On March 1, 2011, the United States Supreme Court again increased employers’ exposure to employment discrimination claims. In Staub v. Proctor Hospital, 562 U.S. ___ (2011) (pdf), the unanimous Court concluded that employers may be held liable for unlawful discrimination if a lower level supervisor influences an adverse employment decision, even if the decision is ultimately made by an independent manager. The theory that an employer may be liable when it relies on facts supplied by a biased supervisor when making an adverse employment decision is known as the "cat’s paw" theory.
Staub claimed that Proctor Hospital’s Human Resources (HR) Manager relied on facts supplied by Staub’s supervisors, who were acting with anti-military animus in violation of the Uniform Services Employment and Reemployment Rights Act (USERRA), when the HR Manager terminated him. Staub admitted that the HR Manager did not have anti-military animus, but claimed that the facts provided by his supervisors were false, and that his supervisors provided the false facts because the supervisors wanted him fired because of his military Reserve obligations.
The focus of the Court’s decision was whether the supervisors’ anti-military animus was "a motivating factor in the employer’s action," in violation of the USERRA. Importantly, and unfortunately for employers, the Court pointed out that the "motivating factor" language from the USERRA is also found in Title VII of the Civil Rights Act. Therefore, it is clear that the "cat’s paw" theory is viable under Title VII.
The Court found that the actions of the supervisors, and the independent actions of the HR Manager, could be aggregated to produce a discriminatory employment action. Because the supervisors were agents of the Hospital, their actions could be imputed to the Hospital. If supervisors are motivated by unlawful discrimination, intend to cause the adverse action, and the intended action actually occurs, then the employer will be liable because the supervisors were acting on behalf of the employer. The decision leaves open the question of whether or not an employer may be held liable if an employment decision is influenced by non-supervisory coworkers.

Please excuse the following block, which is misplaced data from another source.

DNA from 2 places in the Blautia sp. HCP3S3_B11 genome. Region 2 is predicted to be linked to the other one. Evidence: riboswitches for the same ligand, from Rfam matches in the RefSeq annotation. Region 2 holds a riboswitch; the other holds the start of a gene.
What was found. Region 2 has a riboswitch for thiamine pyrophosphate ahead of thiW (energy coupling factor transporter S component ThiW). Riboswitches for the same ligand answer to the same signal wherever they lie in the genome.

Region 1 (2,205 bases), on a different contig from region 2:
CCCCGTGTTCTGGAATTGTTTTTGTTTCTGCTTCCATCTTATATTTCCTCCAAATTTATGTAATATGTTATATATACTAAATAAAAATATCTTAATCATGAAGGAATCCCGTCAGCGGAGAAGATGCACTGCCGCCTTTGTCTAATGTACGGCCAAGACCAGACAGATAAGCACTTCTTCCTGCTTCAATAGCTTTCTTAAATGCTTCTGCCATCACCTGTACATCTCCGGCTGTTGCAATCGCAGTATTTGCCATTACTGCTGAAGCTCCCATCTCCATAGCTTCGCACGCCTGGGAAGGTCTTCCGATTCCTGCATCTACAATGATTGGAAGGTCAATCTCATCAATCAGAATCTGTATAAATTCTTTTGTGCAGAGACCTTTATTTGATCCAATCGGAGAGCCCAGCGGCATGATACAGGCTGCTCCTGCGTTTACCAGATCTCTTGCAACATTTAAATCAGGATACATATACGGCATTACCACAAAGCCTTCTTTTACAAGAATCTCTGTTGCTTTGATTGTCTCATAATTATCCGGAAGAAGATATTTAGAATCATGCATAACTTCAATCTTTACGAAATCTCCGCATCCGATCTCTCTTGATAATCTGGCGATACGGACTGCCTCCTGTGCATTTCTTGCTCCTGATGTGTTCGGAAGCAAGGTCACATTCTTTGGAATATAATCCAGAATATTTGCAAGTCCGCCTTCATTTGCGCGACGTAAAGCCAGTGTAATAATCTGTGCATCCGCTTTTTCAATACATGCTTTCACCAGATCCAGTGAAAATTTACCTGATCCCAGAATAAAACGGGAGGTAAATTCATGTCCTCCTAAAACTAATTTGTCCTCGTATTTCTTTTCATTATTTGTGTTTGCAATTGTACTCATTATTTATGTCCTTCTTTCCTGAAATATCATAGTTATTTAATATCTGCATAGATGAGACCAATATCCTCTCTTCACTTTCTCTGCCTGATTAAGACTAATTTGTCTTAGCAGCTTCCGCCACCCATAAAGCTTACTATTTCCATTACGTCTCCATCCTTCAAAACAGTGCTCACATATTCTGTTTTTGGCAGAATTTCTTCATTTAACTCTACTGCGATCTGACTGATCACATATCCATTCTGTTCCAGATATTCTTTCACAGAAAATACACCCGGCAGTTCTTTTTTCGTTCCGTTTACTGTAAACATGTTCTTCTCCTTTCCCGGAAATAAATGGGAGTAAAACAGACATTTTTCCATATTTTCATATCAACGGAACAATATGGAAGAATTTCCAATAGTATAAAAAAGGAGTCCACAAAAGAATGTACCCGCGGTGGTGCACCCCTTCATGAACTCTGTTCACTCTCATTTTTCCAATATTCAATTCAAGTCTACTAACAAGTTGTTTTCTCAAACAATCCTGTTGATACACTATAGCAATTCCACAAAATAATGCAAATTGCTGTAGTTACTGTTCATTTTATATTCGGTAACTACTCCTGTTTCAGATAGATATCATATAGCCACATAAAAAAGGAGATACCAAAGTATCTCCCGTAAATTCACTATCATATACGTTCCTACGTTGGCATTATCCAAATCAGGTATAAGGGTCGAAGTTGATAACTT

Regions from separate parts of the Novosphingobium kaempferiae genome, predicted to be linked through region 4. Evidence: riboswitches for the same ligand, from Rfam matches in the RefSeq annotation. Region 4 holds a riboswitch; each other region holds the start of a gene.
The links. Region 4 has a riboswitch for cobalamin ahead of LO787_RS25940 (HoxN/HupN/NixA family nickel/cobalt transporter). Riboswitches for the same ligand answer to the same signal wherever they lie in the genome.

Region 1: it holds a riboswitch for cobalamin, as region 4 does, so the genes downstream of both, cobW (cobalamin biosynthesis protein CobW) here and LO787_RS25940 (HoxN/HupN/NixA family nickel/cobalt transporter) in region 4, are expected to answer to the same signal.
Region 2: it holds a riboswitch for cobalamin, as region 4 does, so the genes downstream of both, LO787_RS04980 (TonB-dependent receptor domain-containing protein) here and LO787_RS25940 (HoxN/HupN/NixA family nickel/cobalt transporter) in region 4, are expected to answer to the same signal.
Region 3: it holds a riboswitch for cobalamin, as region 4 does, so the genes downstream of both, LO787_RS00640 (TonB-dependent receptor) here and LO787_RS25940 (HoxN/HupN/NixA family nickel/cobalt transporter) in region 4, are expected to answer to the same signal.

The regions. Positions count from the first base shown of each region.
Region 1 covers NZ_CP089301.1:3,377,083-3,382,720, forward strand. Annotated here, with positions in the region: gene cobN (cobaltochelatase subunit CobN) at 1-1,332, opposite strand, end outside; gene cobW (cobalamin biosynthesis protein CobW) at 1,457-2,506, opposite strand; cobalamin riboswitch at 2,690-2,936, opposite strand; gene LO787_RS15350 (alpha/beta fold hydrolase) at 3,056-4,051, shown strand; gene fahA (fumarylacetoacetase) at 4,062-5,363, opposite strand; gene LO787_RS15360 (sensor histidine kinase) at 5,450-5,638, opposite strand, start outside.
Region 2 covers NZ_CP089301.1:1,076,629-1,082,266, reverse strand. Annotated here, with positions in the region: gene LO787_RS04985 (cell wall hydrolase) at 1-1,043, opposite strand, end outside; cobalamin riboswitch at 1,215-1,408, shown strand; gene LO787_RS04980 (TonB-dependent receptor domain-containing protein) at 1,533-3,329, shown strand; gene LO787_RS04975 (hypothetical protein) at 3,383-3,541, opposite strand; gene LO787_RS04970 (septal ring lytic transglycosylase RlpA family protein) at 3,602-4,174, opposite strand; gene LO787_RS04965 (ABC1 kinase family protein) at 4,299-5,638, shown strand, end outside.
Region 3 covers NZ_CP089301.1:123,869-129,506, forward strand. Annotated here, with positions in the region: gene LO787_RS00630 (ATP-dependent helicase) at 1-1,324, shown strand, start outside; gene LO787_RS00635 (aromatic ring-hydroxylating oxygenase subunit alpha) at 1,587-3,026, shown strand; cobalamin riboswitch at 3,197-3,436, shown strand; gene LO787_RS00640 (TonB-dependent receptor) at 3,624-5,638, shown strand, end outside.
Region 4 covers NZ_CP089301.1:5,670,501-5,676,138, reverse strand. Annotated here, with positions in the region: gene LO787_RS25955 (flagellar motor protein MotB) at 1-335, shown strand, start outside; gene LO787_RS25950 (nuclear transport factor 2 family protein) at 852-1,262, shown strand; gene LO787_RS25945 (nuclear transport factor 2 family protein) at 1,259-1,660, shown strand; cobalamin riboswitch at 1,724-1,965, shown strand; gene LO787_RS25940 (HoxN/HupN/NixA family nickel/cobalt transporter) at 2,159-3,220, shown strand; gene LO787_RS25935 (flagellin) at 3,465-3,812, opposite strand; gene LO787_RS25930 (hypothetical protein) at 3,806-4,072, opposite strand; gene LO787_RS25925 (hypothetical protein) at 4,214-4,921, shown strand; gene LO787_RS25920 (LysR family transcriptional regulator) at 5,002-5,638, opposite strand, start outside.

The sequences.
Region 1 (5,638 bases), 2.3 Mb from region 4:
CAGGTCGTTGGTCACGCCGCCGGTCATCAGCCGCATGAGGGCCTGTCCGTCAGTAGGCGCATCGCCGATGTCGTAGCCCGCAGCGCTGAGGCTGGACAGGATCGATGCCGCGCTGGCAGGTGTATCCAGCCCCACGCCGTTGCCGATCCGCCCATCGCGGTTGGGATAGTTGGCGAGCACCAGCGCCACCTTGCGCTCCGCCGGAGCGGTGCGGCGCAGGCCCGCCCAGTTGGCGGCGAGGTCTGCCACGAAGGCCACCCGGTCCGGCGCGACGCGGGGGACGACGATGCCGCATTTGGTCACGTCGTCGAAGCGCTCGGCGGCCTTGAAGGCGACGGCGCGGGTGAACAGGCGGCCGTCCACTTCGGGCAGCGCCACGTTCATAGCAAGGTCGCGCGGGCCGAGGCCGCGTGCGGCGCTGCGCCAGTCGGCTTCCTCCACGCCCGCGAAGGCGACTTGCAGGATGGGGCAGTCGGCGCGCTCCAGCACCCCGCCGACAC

The Court’s "cat’s paw" theory requires a showing that: (1) a supervisor; (2) acting within the scope of his or her employment; (3) performed an act that was motivated by discrimination; (4) which was intended by the supervisor to cause an adverse employment action; and (5) the act was a proximate cause of the adverse employment action. If such a showing is made, then the employer may be liable for discrimination.
The cat’s paw theory seems strikingly expansive, because the proximate cause element of the theory could expose employers to liability in extremely attenuated circumstances. Therefore, employers must take action now to brace for claims involving the cat’s paw theory. First, employers should ensure that their discrimination and harassment policies and procedures are up-to-date, and that they contain adequate reporting mechanisms. All employees must be made aware of the available discrimination reporting procedures. In addition, these procedures should not require that employees first make reports of discrimination to their immediate supervisors. Please click here to view our prior post on this issue.
Also, if and when an employee reports discrimination, the employer must conduct a thorough investigation and take appropriate action. Employers considering terminating an employee should also conduct a thorough investigation and should attempt to establish the relevant facts independently if possible. This is true particularly if there have been allegations of discrimination raised against the employee’s supervisor before or during the termination process.